Sweat-powered fitness trackers possible in two years

Sweat-powered fitness devices could rate your pulse, temperature and other vital signs in future, just as long as you work out hard enough.

Researchers at Deakin University, in partnership with Monash and the University of NSW, released a study into the futuristic gadgets on Wednesday, in a development they say could change wearable technology.

And while there is more work to do, the devices could be released within two years.

The peer-reviewed paper into sweat-powered technology was published in Cell Press’ Device journal and investigated whether “wearable hydroelectric nanogenerators” could generate enough energy from sweat on a wearer’s arm to power a device.

Deakin University research fellow Azadeh Nilghaz said the nanogenerators were powered by sweat moving and evaporating on the wearer’s skin.

“They are like a tiny power generation system that harnesses the energy from moving water to create electricity,” she said.

“When sweat flows over the device, it creates an electric current strong enough to run small electronics like Fitbits, smartwatches, or other wearable biosensors for real-time health monitoring.”

Dr Nilghaz told AAP sensors used to monitor wearers’ vital signs would be small at first – between one and two centimetres in size – and would be housed in wool fabric for comfort and technical reasons.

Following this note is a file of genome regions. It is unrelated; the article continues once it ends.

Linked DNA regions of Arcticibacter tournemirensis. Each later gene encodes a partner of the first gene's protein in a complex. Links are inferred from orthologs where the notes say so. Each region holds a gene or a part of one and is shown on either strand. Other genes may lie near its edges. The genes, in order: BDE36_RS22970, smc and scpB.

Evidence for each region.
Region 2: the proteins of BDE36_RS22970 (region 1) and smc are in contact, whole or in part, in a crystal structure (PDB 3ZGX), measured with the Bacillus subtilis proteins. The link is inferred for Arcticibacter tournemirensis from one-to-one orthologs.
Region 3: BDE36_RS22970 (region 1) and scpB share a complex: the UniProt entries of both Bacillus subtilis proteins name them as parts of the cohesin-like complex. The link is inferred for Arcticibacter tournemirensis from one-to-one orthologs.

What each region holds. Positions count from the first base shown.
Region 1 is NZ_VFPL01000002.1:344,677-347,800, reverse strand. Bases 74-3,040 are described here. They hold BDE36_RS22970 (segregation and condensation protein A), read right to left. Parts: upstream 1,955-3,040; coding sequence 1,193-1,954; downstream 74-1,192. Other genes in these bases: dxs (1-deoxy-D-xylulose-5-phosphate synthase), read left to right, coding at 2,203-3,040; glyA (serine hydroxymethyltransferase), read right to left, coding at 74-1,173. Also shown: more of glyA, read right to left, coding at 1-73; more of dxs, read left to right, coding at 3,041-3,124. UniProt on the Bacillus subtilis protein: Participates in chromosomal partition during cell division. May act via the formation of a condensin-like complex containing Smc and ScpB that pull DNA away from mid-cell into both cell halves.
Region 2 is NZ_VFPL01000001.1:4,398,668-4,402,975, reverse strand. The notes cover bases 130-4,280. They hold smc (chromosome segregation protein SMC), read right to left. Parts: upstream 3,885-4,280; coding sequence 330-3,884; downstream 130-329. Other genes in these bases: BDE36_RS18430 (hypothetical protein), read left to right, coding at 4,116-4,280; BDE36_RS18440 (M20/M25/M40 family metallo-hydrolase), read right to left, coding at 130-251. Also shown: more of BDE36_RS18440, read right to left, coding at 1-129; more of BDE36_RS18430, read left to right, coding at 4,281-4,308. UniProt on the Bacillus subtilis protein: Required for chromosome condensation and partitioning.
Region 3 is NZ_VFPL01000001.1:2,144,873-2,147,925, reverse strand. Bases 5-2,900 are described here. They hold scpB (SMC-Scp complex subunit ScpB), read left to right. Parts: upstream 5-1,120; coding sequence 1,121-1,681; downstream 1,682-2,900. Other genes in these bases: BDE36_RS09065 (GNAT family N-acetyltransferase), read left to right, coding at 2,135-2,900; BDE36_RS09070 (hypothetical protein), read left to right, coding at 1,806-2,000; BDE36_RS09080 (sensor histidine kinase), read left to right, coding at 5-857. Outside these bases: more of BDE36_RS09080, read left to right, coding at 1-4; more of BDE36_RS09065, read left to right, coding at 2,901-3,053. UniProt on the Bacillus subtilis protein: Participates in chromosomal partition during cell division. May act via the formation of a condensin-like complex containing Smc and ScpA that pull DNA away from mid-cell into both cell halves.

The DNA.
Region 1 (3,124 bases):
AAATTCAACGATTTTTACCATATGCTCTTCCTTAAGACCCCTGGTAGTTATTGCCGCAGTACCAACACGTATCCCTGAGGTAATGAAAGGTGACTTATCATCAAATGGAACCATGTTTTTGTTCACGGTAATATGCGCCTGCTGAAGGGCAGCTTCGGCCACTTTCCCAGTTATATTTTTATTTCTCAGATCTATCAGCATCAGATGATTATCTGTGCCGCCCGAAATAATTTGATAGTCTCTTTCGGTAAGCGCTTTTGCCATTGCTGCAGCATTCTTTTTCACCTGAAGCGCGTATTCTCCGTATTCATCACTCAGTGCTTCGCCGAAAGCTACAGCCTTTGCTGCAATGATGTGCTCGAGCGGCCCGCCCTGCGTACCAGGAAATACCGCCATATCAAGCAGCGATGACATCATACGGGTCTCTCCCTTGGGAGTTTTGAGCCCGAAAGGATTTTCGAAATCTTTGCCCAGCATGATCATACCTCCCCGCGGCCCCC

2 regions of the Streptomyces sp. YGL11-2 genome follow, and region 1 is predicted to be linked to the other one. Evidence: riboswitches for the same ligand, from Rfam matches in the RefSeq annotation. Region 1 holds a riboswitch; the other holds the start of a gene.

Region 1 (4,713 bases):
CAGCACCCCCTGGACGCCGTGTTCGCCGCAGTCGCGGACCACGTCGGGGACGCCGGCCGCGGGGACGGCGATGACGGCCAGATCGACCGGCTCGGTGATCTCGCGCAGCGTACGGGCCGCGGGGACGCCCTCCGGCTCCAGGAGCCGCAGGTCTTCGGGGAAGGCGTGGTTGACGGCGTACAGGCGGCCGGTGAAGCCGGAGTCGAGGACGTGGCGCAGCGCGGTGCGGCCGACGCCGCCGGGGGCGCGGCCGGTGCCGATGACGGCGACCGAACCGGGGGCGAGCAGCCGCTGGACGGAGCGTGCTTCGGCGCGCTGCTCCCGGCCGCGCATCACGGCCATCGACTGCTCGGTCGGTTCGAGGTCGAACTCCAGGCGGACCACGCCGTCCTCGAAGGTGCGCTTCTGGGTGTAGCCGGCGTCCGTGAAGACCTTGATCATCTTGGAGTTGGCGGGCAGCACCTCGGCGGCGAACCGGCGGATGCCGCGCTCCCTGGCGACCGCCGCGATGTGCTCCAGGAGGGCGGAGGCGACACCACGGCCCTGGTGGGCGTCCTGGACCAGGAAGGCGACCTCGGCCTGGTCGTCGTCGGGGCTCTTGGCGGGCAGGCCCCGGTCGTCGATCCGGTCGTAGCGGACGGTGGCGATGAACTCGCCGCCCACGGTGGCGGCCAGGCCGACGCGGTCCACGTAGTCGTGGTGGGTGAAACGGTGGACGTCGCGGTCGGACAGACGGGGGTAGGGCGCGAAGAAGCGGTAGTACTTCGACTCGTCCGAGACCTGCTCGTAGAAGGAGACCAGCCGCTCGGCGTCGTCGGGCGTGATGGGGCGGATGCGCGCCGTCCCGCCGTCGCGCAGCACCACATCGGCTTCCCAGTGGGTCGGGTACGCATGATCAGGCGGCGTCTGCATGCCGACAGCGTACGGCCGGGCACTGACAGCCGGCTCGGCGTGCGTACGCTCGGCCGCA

Fitness-tracking gadgets to use this technology would be low-cost, comfortable to wear and widely available.

Despite running on sweat, they would require only modest amounts of the fluid to operate.

“The sweat required to run these devices is very, very small – just one or two drops – because they are microfluidic devices,” Dr Nilghaz said.

“We believe if we can continue working on this project, in two years we’ll have rule-based nanogenerators that use sweat.”

Deakin University researcher Hongli Su, who started the project, said it had taken two years to prove the technology and the research team had a plan to advance it.

“Firstly, we need to improve the energy efficiency,” he said.

“Then we’ll come back and combine them with biosensors and Bluetooth.”

The team will also work to make the devices more durable and washable, so they could be used to track regular exercise.

Wearable technology has been widely adopted in Australia, with research firm Telstye finding more than one in three Aussies owned a smartwatch or fitness tracker.

The devices are currently powered by batteries, however, with many smartwatches lasting up to two days between recharges and some more basic trackers lasting as long as a week.


Jennifer Dudley-Nicholson
(Australian Associated Press)


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